What Should Be in Ridley Scott’s ‘Napoleon’ but Probably Won’t Be

“Napoleon,” the new film from Ridley Scott and starring Joaquin Phoenix, is coming out in theatres, but will it get the facts straight? Howard Brown, expert on the French Revolution and professor of history at Binghamton University, State University of New York, believes that the film will likely omit certain facts about the famous leader. Here are a few:

  • When Napoleon Bonaparte met “Joséphine” she was named Rose de Beauharnais. He gave her the new name, probably out of admiration for his older brother Joseph. That it stuck testifies to his ability to impose what he wanted on others.
  • Napoleon’s charisma came partly from his charming smile, which actors never try to portray. (This is because no contemporary paintings show his smile; at the time, depicting teeth was reserved for denigrating the lower classes as vulgar. Besides, even members of the elite had bad teeth due to primitive dentistry and the ravages of sugar.) This means that another aspect of his character – his quick-witted banter and ease of laughter – are also never shown.
  • Filmmakers adore pomp and circumstance, so they gravitate to those set-piece moments in Napoleon’s life when he was at his most glorious. However, Napoleon was an aesthete. He did not seek luxury for himself personally. He slept on a folding camp cot more often than on a puffy mattress. He also did not like feasts. Not only did he lack a taste for fancy cuisines or rare wines, but he considered eating to be strictly utilitarian and, therefore, ate very quickly.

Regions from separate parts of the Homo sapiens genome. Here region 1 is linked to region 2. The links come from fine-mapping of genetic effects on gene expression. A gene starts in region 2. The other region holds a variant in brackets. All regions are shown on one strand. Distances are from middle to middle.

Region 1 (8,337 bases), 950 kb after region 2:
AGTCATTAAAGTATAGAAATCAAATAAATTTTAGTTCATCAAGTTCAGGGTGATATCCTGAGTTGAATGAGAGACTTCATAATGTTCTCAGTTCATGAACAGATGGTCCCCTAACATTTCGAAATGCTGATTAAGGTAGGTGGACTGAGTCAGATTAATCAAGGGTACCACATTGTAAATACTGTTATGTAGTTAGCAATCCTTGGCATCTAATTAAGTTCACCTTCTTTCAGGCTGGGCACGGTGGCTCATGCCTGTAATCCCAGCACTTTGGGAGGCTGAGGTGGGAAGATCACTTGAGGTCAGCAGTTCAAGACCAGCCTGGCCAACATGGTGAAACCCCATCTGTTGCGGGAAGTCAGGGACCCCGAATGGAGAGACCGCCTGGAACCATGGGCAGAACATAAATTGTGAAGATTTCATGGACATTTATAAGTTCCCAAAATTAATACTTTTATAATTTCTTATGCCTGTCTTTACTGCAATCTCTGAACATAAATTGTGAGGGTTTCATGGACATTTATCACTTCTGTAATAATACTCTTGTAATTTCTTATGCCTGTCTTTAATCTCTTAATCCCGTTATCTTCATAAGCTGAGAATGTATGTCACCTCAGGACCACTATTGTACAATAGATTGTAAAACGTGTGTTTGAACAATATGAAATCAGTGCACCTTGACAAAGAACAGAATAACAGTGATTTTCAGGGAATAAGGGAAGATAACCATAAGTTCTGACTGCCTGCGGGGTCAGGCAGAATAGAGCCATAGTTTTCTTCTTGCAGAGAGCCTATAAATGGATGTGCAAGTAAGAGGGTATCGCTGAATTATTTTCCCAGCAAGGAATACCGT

• Napoleon was both a charismatic army commander and a micromanaging bureaucrat. He actually spent most of his time dictating instructions about a myriad of things that were far beneath his purview. The range is mind-boggling, as is the timing of his interventions. For example, he dictated regulations for a girls’ school from a ramshackle outbuilding the evening before Austerlitz, his greatest victory.
  • During his final years on St. Helena, he became depressed, grew a full beard, and often hid away like a recluse. However, despite stomach cancer and other ailments, he refused to commit suicide, not because he feared death, but because doing so would have given too much satisfaction to his enemies.

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